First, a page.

21 January 2000

Open day caution

By Isabel Davies

FARMERS holding open days for school children have been advised to contact their insurers after a six-year-old boy was left severely brain damaged following a farm visit.

High Court judge Mr Justice Brian Smedley this week granted an initial payment of £200,000 for the care of Tom Dowling who was infected by E.coli 0157 during a visit to Bowmans Open Farm at Colney Heath, Herts, in 1997.

The judge heard that the eventual final payment could total "several millions". Tom needs round-the-clock lifetime care and can communicate only by blinking and smiling.

Bowmans Open Farm and the London Borough of Barnet, which organised the trip, have already admitted liability. At the time Tom contracted E.coli, around 112,000 children were visiting Bowmans Farm each year.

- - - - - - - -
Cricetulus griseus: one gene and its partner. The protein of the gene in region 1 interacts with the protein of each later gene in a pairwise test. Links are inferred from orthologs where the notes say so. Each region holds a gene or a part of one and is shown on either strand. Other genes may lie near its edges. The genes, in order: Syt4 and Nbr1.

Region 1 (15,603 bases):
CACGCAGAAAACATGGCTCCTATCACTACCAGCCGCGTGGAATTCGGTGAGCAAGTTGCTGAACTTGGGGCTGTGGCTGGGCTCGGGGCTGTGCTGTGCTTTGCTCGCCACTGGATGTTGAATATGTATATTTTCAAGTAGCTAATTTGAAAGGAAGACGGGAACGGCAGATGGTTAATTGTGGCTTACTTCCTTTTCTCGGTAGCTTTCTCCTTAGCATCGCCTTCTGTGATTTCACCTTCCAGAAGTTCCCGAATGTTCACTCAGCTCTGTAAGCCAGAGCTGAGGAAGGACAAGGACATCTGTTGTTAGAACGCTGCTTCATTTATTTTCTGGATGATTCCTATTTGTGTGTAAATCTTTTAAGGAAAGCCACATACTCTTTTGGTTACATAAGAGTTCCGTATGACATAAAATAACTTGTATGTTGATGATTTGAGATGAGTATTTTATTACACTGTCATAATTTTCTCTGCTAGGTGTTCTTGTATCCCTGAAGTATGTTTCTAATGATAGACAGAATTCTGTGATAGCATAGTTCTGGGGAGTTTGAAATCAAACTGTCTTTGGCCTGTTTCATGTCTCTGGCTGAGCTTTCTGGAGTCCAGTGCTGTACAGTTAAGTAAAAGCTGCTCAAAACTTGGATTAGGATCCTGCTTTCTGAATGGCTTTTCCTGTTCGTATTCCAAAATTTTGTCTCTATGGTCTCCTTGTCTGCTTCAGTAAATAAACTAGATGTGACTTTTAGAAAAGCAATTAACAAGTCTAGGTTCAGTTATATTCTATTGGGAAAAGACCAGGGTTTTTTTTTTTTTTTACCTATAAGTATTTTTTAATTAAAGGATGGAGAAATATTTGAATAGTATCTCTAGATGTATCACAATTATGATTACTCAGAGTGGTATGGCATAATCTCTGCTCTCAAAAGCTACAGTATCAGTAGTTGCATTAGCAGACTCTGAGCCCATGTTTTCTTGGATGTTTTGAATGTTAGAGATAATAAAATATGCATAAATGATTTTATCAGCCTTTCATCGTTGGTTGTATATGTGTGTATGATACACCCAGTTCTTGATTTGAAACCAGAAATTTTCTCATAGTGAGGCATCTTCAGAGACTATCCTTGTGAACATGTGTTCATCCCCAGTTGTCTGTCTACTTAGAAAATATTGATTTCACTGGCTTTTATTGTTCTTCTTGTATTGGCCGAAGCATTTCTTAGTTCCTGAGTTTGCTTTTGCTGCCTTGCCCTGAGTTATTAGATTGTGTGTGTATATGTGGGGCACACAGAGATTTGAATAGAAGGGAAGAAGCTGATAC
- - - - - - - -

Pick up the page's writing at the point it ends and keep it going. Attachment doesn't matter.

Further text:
The familys solicitor, Jill Greenfield, said the case will have far-reaching implications for similar school trips. Farms, schools and local authorities would have to review the precautions taken on trips, she added.

Tim Price spokesman for insurers NFU Mutual described the case as a "tragic incident". The company was acutely aware of the risks involved but had no plans to review how it insures open farms as a result, he said.

Farmers with standard insurance should be covered for liability of up to £10million for open days where no money changes hands, he said. But anyone considering holding an open day should check first with their local agent.

A spokeswoman for the NFU said the union issued new guidelines to minimise the risk of contracting E.coli soon after the incident. The Health and Safety Authority and Department of Health helped produce the advice, she said. &#42